National Solar Energy Plan Moves Closer to Final Stages
On the heels of President Obama’s State of the Union remarks to expand clean energy development, the Interior Department is moving to finalize the nation’s first solar energy program for public lands with the closing of the public comment period Jan. 30. Over the past 90 days, the Bureau of Land Management has been seeking input on the Supplemental Draft Programmatic Environmental Impact Statement (SPEIS) for solar development on public lands in Arizona, California, Colorado, Nevada, New Mexico and Utah.
The solar plan has garnered more than 100,000 comments in the past two years from stakeholders across the country advocating for balanced, guided development that would minimize potential impacts on wildlife and sensitive lands, and reduce uncertainty in permitting. Solar companies, major trade associations, utilities and conservation groups also submitted a joint letter to the Interior Department with recommendations to help shape a successful solar program.
Following are statements from conservation groups and other stakeholders in support of guided solar development:
“It’s time to kick our addiction to polluting fuels and create new jobs by increasing clean sources of energy,” said Johanna Wald, senior attorney at the Natural Resources Defense Council. “Interior’s intention to guide development to thoughtfully designated ‘solar energy zones’ will help ensure the success of the solar industry and our nation’s quick transition to a clean energy economy while protecting irreplaceable lands and wildlife. Reaching that balance is a tall order but Interior has provided strong leadership demonstrating that a comprehensive final solar program can be achieved.”
“We are at a critical juncture in the future of solar development on our public lands,” said Chase Huntley, director of renewable energy policy at The Wilderness Society. “We have seen a tremendous amount of leadership from staff at the Department of the Interior to ensure we develop a strong solar program. Over the next few months we hope to see them finalizing a plan that strikes a balance between wildlands and wildlife protection while creating certainty and a level playing field for the solar industry.”
“If the Obama administration is to reach the goal of powering three million homes with clean energy by the year’s end, it must move quickly to put in place a smart solar energy program that speeds up permitting of projects. The key is to guide development away from conflicts with wildlife and natural resources to areas with access to transmission,” said Jim Lyons, senior director for renewable energy with Defenders of Wildlife. “The Interior Department’s proposed solar program focuses on producing power in low-conflict and no-conflict zones and offers the best opportunity to achieve this goal. This zone-based approach is an important step toward producing energy in the right places and protecting sensitive public lands and wildlife.”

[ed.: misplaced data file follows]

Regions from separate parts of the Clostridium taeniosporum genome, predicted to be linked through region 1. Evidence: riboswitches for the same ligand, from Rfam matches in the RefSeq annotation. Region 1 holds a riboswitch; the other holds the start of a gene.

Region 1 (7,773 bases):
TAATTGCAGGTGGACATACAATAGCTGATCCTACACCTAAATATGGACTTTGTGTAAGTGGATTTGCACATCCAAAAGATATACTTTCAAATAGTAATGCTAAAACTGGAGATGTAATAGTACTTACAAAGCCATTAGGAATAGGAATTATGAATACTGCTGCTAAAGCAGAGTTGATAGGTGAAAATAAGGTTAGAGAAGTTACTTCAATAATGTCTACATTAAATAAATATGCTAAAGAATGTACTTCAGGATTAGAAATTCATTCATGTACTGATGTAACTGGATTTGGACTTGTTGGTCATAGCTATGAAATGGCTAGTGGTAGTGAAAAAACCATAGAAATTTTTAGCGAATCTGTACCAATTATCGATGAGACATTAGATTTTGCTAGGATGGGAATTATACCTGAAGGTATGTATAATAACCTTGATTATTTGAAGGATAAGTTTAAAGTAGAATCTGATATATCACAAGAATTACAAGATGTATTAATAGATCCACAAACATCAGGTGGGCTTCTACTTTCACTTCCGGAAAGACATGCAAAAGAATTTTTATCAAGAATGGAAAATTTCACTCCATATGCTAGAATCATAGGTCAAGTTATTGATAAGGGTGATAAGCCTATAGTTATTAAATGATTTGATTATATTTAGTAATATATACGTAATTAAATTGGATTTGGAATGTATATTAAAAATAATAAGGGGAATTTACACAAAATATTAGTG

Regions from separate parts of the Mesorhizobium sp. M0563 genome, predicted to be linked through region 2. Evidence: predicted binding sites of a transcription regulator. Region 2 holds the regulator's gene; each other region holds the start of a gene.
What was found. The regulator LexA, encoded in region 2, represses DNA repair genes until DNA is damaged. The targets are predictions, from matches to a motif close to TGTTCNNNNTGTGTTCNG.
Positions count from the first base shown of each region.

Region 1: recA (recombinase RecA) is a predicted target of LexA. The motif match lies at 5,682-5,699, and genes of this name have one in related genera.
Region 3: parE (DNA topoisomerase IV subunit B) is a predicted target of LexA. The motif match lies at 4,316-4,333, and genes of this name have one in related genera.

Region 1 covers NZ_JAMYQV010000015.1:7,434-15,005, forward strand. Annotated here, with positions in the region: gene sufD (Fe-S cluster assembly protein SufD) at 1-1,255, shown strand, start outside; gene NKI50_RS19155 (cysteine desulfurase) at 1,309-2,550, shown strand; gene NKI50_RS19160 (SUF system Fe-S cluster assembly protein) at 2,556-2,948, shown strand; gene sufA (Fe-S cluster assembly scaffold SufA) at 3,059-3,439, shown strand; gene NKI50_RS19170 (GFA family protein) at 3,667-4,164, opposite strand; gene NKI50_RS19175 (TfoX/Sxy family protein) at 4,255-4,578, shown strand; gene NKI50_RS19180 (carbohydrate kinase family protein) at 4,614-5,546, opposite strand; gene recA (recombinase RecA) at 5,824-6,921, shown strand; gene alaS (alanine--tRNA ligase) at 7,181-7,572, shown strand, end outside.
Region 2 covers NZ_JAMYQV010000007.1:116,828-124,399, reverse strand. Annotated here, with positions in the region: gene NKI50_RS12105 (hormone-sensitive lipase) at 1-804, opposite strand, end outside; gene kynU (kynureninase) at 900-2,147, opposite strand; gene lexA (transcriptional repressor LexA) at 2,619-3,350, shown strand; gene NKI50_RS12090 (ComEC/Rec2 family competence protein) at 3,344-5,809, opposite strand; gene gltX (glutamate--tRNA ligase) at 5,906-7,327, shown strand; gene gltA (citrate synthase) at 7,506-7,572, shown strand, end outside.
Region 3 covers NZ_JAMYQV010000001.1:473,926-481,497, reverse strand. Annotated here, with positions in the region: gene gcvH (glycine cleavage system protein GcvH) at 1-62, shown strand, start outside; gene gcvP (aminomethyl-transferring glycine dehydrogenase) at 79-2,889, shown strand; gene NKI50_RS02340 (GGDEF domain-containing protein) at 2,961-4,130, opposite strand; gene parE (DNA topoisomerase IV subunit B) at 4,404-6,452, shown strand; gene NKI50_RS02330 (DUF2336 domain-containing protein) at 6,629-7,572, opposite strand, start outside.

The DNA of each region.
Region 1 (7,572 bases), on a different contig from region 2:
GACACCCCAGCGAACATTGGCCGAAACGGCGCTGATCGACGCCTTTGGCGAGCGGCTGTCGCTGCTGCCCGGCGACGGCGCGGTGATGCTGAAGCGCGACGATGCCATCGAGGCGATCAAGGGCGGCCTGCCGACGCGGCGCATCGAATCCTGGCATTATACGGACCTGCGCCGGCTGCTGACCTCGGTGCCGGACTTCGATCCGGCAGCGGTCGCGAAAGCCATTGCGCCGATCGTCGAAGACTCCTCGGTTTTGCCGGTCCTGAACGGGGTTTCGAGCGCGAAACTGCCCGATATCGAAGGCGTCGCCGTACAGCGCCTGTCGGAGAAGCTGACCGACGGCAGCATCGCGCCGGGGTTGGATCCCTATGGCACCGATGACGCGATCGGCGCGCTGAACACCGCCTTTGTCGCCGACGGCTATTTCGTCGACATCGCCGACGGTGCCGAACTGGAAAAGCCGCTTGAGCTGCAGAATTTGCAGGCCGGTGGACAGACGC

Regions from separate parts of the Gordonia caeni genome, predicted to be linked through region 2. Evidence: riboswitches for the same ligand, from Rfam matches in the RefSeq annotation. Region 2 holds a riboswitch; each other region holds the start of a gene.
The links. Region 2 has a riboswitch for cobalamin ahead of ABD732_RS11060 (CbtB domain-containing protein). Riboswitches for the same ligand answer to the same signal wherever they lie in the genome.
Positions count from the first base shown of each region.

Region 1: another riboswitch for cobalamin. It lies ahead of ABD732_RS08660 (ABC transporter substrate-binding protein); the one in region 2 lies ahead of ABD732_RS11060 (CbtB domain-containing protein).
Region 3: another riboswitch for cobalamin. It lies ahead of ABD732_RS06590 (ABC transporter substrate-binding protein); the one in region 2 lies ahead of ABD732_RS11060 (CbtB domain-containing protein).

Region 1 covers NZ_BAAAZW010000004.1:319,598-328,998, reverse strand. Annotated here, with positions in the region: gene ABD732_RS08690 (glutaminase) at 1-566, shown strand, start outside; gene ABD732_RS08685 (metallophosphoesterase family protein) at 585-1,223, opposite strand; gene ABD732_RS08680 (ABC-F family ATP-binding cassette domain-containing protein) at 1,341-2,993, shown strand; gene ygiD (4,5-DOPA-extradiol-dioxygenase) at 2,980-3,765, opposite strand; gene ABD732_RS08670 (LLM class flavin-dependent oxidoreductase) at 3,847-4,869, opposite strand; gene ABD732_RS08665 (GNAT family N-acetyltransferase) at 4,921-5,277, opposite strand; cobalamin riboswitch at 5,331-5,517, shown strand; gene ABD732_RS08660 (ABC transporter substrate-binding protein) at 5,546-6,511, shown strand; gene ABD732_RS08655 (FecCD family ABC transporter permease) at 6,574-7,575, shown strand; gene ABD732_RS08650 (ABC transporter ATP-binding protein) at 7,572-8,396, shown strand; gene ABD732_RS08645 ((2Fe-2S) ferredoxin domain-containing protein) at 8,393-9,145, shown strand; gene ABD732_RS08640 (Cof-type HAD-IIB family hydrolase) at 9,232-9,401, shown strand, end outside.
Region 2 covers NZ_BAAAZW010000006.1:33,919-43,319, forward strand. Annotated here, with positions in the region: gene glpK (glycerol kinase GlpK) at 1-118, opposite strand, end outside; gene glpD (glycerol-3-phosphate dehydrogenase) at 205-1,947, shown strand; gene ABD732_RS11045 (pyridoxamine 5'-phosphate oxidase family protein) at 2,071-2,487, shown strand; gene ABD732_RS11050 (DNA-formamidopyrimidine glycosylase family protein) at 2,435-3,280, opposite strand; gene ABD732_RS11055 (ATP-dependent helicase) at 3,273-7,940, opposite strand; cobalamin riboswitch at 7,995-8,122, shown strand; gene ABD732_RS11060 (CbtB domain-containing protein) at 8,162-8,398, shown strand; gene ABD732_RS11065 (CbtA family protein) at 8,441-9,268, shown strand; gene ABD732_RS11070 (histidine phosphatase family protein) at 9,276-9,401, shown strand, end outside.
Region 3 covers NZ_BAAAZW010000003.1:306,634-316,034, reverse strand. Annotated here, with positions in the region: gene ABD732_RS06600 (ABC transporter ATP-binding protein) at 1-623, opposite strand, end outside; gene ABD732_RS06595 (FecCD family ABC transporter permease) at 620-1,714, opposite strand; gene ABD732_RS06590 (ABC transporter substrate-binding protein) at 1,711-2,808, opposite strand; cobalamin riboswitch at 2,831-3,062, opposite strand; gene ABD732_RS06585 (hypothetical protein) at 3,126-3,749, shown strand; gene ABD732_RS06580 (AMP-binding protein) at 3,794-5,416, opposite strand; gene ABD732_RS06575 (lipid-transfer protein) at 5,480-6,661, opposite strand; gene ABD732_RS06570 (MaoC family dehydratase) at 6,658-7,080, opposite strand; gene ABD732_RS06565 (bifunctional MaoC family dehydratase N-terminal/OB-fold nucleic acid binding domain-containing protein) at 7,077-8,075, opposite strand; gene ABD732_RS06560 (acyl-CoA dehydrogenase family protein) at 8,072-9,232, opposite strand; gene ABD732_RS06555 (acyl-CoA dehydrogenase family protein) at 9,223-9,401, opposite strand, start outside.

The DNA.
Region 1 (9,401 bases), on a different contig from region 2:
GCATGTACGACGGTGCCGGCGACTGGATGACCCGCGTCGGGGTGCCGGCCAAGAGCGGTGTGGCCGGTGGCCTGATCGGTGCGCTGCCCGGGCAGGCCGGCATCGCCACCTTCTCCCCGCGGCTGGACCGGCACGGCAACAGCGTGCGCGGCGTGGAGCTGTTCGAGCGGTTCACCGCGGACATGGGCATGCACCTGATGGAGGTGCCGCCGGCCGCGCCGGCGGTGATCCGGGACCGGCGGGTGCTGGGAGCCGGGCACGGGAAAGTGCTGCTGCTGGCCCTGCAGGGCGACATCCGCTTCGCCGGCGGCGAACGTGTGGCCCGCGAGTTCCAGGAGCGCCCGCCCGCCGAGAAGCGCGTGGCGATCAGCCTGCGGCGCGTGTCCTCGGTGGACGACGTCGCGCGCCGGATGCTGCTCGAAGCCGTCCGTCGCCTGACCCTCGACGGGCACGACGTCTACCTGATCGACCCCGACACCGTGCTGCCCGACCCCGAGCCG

“Properly designed solar energy zones on public lands would be a major step forward in helping create an enduring and stable investment environment for the solar industry,” said Nancy Pfund, founder and managing partner at DBL Investors. “As a solar investor, I believe the biggest advantage of the zones approach is reducing uncertainty in permitting. By doing so, it will reduce risks and attract long-term investments for projects that will create jobs and help advance our nation’s clean energy goals.”
“The Bureau of Land Management's latest solar energy plan is a major step forward in achieving the multiple goals of efficient solar development and protecting our water, wildlife and magnificent western landscapes,” said Timothy Hay, former Nevada consumer advocate and public utility commissioner. “By establishing clearly defined zones for solar energy development, we can begin to provide investors, developers, conservationists and citizens the predictability and stability to move forward.”
“Well-designed solar energy zones will result in faster permitting and speedier construction of projects,” said Jonathan Foster, a director of Environmental Entrepreneurs (E2) in California. “Interior’s approach to guide solar development to appropriate areas strikes the right balance between protecting critical lands and wildlife, and providing greater certainty for project success—and should be supported by solar developers, environmentalists, and the public at large.”